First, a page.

Sodium: The “Silent Killer”

Ok, perhaps saying NO sodium is a bit much. Of course your body needs a healthy dose of sodium  each day to stay alive. And believe it or not, if you don’t get enough sodium in your diet you may come down with a condition called Hyponatremia. This is caused when your sodium level drops below 136 milliequivalent per liter. If you are wondering, if this isn’t a good thing, its not. Your brain relies very heavily on the sodium in your blood to function properly. If this level drops, you might feel lethargic, dizzy, nauseated or even a twitching of the muscles in the arms and legs. In fact, people with hypertension (high blood pressure) need sodium to keep their condition stable.

The sad part is, very few Americans have trouble keeping sodium out of their diet. A recent Mayo Clinic article stated that americans get 77% of their daily salt intake form processed foods (fast food hello!). That is not good folks. 

 

I’m gonna pick on McDonald’s again. I used this example in my portion control article…so why not go there again.

A Double Quarter Pounder meal, with Large Fries and a Large Coke has over 2000 mg of sodium. I said this before about this very same meal. ARE YOU SERIOUS! A healthy adult should NOT exceed over 2,300 mg’s a day! Yet many people are consuming that in ONE meal!

So whats the big deal? Why is it so bad to virtually overdose on sodium every day? Well, I’ll let a professional explain.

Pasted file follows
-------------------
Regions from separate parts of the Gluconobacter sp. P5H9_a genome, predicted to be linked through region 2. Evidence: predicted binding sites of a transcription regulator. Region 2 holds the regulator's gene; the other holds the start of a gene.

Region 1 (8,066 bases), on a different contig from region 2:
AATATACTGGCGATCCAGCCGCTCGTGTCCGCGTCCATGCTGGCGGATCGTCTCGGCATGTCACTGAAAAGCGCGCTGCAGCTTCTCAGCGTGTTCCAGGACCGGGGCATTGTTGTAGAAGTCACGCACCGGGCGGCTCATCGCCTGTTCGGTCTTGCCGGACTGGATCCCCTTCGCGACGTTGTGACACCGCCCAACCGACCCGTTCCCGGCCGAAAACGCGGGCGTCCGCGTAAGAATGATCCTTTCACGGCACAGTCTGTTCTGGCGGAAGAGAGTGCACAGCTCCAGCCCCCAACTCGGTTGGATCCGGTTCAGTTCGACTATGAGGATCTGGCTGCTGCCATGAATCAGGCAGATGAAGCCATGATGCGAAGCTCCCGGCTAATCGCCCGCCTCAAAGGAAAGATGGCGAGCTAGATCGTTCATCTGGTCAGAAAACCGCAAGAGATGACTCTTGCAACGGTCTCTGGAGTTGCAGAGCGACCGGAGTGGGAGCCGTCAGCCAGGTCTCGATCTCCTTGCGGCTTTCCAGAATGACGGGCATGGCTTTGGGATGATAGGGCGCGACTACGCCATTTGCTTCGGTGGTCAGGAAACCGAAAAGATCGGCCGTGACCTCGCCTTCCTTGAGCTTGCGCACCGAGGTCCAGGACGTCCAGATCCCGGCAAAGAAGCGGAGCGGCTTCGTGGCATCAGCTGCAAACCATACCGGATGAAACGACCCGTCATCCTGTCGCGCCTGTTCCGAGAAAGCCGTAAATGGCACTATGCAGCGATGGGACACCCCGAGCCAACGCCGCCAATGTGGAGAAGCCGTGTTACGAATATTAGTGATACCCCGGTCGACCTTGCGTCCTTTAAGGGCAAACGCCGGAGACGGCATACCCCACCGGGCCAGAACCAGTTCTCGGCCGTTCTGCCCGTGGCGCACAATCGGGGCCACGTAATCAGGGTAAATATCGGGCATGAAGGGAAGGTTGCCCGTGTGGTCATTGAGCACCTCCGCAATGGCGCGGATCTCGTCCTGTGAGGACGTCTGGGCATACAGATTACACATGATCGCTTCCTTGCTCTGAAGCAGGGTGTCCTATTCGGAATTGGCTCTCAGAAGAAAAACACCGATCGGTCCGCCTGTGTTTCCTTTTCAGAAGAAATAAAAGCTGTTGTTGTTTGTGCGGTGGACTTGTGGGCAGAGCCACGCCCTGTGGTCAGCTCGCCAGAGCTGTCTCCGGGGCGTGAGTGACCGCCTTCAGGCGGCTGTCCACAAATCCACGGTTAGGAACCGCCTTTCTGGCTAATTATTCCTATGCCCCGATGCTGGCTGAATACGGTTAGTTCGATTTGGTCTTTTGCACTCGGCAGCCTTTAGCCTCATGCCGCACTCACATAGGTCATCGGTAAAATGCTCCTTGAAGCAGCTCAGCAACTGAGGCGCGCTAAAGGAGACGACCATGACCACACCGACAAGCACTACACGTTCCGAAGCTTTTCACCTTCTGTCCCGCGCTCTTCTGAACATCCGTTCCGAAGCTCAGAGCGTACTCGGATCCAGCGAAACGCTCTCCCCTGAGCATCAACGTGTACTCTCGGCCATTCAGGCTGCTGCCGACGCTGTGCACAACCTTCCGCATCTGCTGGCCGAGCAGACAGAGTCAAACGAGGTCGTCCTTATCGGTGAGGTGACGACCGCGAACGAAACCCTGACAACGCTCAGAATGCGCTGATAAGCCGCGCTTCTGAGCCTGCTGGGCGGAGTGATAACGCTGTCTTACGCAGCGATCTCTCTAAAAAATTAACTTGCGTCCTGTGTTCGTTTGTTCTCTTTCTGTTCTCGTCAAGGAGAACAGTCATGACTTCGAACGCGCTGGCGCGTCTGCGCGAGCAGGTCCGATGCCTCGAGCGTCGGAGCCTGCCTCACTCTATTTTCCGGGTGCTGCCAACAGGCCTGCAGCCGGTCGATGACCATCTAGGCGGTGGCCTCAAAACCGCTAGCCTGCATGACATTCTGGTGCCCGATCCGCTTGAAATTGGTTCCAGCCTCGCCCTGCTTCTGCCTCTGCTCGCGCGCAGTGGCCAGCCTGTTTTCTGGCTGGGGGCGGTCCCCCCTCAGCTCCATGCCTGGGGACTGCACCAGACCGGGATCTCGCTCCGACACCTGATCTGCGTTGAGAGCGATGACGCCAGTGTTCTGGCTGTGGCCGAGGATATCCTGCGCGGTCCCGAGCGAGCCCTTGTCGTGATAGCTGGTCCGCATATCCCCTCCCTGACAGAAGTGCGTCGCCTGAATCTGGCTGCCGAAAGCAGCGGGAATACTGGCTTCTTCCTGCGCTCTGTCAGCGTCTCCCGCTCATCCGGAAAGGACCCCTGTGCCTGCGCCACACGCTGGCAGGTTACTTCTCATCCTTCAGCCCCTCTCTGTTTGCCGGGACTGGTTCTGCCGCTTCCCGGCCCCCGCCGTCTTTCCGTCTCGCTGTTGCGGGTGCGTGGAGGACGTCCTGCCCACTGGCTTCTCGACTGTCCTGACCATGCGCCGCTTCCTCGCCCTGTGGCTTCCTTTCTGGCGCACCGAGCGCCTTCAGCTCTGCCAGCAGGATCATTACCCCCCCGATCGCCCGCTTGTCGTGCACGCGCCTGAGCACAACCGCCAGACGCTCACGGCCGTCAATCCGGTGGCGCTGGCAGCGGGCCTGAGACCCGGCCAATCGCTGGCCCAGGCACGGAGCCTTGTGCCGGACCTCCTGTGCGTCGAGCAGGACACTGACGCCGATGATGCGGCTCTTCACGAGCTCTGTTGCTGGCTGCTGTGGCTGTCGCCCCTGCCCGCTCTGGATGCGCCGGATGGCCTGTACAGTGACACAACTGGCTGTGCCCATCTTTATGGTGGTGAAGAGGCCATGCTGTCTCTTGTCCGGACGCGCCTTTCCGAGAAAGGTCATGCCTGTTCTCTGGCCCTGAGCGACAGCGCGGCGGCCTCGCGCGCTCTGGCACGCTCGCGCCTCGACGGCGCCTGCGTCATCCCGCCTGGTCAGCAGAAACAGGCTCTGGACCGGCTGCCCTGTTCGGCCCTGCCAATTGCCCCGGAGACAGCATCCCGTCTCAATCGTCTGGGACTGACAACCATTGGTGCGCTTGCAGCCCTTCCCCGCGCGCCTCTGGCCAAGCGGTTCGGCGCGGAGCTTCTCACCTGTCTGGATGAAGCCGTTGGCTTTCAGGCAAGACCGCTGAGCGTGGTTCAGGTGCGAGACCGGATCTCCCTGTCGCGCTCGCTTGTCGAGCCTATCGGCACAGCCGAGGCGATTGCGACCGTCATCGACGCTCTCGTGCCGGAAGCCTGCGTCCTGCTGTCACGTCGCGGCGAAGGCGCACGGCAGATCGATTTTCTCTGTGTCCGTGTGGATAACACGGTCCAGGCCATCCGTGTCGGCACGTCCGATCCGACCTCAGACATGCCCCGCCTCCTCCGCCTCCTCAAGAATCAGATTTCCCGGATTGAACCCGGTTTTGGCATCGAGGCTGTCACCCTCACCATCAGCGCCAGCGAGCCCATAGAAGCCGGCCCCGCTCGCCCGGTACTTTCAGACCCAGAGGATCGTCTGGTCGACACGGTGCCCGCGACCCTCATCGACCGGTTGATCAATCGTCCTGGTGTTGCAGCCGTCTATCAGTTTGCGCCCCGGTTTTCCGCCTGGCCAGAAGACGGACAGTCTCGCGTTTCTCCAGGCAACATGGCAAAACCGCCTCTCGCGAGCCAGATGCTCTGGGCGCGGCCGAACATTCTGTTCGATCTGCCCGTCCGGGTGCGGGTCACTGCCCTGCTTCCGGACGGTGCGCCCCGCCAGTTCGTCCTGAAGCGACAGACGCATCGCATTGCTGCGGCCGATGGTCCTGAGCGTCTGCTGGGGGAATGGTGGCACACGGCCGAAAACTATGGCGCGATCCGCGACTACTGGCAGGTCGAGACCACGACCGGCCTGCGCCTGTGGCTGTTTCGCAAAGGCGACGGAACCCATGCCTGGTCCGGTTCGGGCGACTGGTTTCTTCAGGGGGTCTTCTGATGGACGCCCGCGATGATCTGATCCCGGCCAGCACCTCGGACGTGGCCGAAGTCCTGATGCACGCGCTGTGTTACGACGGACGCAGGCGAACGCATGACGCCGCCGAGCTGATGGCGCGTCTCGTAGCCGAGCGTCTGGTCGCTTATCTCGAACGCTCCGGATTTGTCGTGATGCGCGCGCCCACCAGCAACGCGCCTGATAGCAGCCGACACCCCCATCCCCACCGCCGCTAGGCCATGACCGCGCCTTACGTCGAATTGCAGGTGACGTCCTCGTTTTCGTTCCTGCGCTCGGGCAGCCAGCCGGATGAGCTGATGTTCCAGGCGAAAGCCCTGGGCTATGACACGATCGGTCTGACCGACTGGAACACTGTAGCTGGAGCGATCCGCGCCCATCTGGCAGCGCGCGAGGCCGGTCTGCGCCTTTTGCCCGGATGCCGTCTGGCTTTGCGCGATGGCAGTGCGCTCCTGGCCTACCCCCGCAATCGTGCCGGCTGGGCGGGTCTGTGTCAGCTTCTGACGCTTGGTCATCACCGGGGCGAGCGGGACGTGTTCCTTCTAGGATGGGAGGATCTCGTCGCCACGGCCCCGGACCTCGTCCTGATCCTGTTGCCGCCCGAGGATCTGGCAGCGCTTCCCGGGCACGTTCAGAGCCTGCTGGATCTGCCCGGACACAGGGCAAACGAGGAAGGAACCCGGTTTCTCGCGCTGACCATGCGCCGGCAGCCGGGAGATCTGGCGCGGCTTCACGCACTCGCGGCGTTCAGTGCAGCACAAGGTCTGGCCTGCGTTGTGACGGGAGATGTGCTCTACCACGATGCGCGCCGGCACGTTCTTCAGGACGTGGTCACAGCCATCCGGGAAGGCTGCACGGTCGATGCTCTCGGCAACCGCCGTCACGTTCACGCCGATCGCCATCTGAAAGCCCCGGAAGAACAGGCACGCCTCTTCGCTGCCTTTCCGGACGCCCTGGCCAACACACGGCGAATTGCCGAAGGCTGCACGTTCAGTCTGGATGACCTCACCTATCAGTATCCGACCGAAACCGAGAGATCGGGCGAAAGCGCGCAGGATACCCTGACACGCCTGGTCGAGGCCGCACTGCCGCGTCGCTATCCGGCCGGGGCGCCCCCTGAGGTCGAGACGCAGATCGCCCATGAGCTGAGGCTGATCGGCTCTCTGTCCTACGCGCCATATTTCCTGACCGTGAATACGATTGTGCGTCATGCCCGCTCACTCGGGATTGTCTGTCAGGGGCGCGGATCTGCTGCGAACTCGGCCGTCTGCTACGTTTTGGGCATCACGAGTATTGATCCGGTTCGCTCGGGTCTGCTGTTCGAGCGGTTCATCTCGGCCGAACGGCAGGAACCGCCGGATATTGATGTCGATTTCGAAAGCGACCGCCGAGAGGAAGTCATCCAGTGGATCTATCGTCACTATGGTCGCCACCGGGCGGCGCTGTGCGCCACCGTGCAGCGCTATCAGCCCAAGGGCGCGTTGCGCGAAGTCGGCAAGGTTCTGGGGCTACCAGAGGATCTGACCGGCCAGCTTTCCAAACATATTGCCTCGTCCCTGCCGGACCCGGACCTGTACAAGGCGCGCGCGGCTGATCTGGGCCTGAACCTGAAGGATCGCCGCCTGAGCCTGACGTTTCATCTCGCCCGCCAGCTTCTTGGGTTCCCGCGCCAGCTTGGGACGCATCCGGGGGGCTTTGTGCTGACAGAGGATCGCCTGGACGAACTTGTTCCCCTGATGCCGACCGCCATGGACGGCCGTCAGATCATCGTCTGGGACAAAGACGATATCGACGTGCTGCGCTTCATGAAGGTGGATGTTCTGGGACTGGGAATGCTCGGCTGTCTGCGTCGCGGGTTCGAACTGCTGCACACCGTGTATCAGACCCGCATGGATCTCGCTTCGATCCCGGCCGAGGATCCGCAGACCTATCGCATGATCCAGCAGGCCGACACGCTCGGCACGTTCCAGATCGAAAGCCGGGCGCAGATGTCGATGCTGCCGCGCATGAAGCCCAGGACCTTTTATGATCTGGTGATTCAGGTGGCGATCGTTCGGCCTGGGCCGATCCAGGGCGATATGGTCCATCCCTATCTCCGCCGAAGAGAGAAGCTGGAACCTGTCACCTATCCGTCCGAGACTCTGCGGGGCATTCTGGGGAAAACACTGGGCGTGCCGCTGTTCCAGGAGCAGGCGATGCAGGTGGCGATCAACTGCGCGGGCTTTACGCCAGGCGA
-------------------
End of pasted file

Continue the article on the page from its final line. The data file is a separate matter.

From Mayoclinic.com :

Your kidneys naturally balance the amount of sodium stored in your body for optimal health. When your sodium levels are low, your kidneys essentially hold on to the sodium. When sodium levels are high, your kidneys excrete the excess in urine.

But if for some reason your kidneys can’t eliminate enough sodium, the sodium starts to accumulate in your blood. Because sodium attracts and holds water, your blood volume increases. Increased blood volume makes your heart work harder to move more blood through your blood vessels, which increases pressure in your arteries. Such diseases as congestive heart failure, cirrhosis and chronic kidney disease can make it hard for your kidneys to keep sodium levels balanced.

Some people’s bodies are more sensitive to the effects of sodium than are others. If you’re sodium sensitive, you retain sodium more easily, leading to fluid retention and increased blood pressure. The extra sodium can even lead to high blood pressure, which can lead to heart disease, stroke, kidney disease and congestive heart failure.

So not only does sodium make you retain water (which isn’t good for those looking to lose weight) but it can also lead to heart failure, kidney disease and a ton of other diseases that can kill you…

I guess you could call sodium the “silent killer.” Everything you eat has it. Food taste better with it and most of the time, you don’t even realize you’ve gone over board. But at the end of the day, we don’t need all that much. We are a fat country and it all starts with sodium. This is not a public safety announcement. It’s an epidemic!

So be mindful of how much sodium you take in because it’s definitely not something to take lightly. Shoot for about 1600-2000 mg and you should be fine. I have cut back sodium so much in my diet that I can barely eat foods that I use to love. (mainly the fried ones) And at the end of the day, eating less fried, over-salted foods can only lead to a healthier, more full-filling life.

Be well,

Lyell

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